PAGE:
Learning Arabic – 6
Author: Susan Biddle.
This is one of a series about Myrtle Broome’s experience of learning Arabic. This post is the second of two looking at Sheikh Jed el Karim, the second of her Arabic teachers, and focuses on the imaginative ways Myrtle improved her Arabic and her other dealings with Sheikh Jed el Karim.
Myrtle started formal Arabic reading and writing lessons with the local school master, Sheikh Sarbit, in November 1931, beginning with the alphabet, progressing through the three and four syllable words in the school reading book to “real sentences”, and then to dictation and reading aloud. She moved on to translating proverbs and short stories, as well as writing formal or functional letters, and then to the complexities of Arabic verbs and cursive rather than printed Arabic. During the 1933–1934 season, when Sheikh Sarbit was absent for various reasons, she continued her lessons with his second in command, Sheikh Jed el Karim, who took over completely when Sheikh Sarbit was posted to a school in another village.
As Myrtle’s knowledge of Arabic improved, she developed various methods for extending her vocabulary. In mid-November 1934 she told her mother: “I learn up the words I did not know in my previous lesson, & make two lists, one in Arabic & one in English, each numbered alike. [Sheikh Jed el Karim] has the Arabic & I have the English list & he asks me the words by numbers, I look up the number on my list & repeat the word I have written against it, in Arabic”. She thought that he enjoyed hearing her lists of words. Within three weeks she had evolved a more challenging test for herself, telling her mother: “I now make up a sentence in Arabic using each word to make sure I understand the exact meaning”. As a result she quickly “discovered further complications in the verb, there is a form that denotes a permanent action & another for a temporary one”. When she wanted to say “I saw a splendid relief carved on one of the stones that are raised above the wall of the temple” and “the lamp would give a better light if it were raised up a little”, she was told she must use different forms of the verb “raise up” “since the lamp could be moved, whereas the stone stayed in position”. She asked her mother: “can you imagine anything more complicated than Arabic?”. By mid-February 1935 her system had evolved still further – Myrtle would “ask [Sheikh Jed el Karim] to give me a verb, & then I write it out in the various tenses & moods”. She noticed that “he gets a little worried sometimes & has to think hard, but as for me, my head goes like a whirlwind”.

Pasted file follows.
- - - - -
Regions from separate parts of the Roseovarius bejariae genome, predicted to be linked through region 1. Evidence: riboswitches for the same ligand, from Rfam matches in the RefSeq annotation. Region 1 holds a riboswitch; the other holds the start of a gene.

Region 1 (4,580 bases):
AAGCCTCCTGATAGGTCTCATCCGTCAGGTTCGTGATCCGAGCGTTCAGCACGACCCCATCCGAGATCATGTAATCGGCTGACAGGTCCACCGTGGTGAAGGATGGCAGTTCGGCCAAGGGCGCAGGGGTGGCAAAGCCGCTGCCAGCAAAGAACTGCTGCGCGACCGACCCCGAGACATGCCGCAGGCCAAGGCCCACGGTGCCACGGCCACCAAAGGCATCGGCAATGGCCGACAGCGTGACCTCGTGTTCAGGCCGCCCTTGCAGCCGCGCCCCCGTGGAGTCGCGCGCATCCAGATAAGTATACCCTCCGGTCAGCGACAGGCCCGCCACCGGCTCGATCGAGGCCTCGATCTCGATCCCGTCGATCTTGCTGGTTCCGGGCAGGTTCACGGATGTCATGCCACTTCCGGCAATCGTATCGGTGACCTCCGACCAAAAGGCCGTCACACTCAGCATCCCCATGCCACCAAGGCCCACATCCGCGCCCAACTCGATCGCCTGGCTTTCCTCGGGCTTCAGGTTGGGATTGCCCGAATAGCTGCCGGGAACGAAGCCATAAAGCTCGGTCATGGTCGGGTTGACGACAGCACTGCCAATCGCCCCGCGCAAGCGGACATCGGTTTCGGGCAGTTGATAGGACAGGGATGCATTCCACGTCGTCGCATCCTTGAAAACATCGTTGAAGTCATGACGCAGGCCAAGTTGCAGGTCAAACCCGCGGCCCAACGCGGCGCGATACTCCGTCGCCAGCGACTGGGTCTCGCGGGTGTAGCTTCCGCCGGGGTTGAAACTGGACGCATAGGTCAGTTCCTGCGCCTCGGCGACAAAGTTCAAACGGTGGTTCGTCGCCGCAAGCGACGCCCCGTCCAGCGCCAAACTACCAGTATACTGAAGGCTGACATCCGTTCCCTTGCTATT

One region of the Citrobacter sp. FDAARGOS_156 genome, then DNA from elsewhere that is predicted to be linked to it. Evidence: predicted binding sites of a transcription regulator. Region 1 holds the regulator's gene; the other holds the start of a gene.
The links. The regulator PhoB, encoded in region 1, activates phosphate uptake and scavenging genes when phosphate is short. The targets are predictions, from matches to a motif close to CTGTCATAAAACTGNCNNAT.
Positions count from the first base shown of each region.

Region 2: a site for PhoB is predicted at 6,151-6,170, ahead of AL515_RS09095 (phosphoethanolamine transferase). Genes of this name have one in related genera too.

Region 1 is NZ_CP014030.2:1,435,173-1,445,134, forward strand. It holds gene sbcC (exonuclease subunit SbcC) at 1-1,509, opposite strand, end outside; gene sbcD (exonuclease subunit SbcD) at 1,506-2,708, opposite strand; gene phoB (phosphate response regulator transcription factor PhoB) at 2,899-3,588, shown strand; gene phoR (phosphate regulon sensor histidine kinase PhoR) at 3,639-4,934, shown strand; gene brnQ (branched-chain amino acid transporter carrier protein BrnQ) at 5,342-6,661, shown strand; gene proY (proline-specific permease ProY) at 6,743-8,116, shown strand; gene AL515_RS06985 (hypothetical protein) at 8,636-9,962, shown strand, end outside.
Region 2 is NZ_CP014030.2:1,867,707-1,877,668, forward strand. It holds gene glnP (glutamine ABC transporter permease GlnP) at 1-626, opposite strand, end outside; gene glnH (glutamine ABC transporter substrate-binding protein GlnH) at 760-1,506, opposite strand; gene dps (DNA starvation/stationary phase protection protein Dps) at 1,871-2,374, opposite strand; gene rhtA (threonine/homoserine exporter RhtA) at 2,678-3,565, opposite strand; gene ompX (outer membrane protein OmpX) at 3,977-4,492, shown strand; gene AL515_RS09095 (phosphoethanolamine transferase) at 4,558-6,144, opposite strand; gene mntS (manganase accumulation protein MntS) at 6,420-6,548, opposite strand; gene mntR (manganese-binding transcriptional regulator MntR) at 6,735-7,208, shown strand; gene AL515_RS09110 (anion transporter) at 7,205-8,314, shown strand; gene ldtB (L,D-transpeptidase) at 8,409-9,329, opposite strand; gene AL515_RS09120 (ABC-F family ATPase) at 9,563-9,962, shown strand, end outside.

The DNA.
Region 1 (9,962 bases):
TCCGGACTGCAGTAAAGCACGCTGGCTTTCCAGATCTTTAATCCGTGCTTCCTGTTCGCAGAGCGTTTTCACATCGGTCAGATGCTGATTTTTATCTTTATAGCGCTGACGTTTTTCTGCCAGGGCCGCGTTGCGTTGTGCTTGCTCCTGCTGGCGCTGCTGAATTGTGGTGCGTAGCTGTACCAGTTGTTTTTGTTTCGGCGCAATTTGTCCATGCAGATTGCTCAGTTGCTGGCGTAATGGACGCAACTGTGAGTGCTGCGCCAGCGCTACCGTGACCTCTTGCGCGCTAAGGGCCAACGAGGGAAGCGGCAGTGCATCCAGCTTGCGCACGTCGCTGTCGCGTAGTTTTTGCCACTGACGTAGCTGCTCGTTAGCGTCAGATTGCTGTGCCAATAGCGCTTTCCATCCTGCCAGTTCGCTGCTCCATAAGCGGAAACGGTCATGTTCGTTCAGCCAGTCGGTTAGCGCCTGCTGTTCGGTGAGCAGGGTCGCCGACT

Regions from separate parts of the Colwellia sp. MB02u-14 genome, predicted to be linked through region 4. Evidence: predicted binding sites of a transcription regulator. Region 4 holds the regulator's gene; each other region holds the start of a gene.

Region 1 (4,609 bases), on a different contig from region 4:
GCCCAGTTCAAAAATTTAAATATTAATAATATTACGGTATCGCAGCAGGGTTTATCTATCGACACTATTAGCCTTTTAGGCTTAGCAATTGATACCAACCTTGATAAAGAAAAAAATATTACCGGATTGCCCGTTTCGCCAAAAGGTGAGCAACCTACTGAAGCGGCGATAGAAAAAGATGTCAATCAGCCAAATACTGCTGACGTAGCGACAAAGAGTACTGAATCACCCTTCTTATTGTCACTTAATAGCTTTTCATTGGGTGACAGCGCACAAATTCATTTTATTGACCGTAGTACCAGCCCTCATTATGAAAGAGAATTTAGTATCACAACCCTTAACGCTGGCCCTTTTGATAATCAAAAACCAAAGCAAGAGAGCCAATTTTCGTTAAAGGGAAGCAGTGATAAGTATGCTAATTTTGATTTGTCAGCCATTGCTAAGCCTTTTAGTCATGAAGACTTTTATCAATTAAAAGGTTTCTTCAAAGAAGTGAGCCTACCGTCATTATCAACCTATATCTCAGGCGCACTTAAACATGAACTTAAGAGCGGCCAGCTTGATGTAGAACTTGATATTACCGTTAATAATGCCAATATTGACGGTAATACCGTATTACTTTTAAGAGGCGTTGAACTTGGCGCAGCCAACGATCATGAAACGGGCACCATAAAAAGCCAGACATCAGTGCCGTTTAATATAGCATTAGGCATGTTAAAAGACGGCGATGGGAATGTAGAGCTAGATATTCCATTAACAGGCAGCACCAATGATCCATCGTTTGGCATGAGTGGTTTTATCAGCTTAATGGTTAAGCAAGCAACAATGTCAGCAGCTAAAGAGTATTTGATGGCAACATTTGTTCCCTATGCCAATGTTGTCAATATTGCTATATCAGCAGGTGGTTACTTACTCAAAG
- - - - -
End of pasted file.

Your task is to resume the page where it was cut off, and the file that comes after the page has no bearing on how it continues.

Her lessons with Sheikh Jed el Karim were not confined to grammatical technicalities and vocabulary lists. After her trip to the Kharga and Dakhla Oases in March 1935, Myrtle wrote to thank all those who had helped her, and “had a lesson from Sheik Jed el Karim on the correct way to do it in Arabic” including appropriate “flowery phrases”. Another lesson in December that year was similarly devoted to writing a letter to the daughter of the local marmur [magistrate], who had recently visited the team working at the Temple of Seti I, to thank her for bringing them a box of delicious home-made feast cakes of walnut shortbread.
On her return from the oases, Myrtle also spent several lessons writing an account of her trip. She did not prepare this in advance, but would “describe it as best I can to the Sheikh & he tells me the correct way of expressing it in the classical Arabic, & then I write it down”. Myrtle noted the progress she had made – she “could not have attempted this a year ago but now find it an excellent plan, as it makes me talk & try to express my ideas without referring to my book. The schoolmaster is delighted with this new way & gets quite excited about my adventures”.
Myrtle appreciated the subtleties offered by Arabic. Wanting to say that she spent two nights staying with the Gedida head man in the Dakhla Oasis, she “used the Arabic for slept ie ‘I slept there two nights’. This did not satisfy [Sheikh Jed el Karim], I might have slept anywhere – in a chair or on the floor”. Instead she was told that she should say “I visited the omdah of Gedida and housed there two nights” as “to be housed for the night means I was provided with all the proper furniture for sleeping in a house”. She thought this “really more sensible than our way”. She certainly had been well-housed at Gedida – she had explained her mother that “the part of the house where I was entertained was a separate wing specially for the entertainment of visitors, it had two large sleeping rooms, a reception room, dining room, serving room & kitchen & a wide veranda all round. All beautifully clean & orderly but very simply furnished”. A simple “slept” would not have done it justice.
Similarly, Myrtle “had made a long clumsy sentence about the village having a lot of narrow streets. The Sheikh expressed it thus, ‘I visited the village. I found it pierced by narrow streets in all directions’”. Myrtle told her mother that this “describes it exactly, but I should never have thought of employing that word for anything but piercing paper or wood etc”.
At the end of the 1934–1935 season, Myrtle went to Jerusalem to do some work for James Starkey and took the opportunity to do a little exploring of sites around the city. For her Arabic lessons at the start of the following season, she again wrote an account of these excursions. She told her mother that Sheikh Jed el Karim “is very interested in the description of the famous Mosque of Omar & was quite excited when I said I had seen the rock where the Prophet ascended to Heaven. Of course I show him the picture cards I bought in Jerusalem”.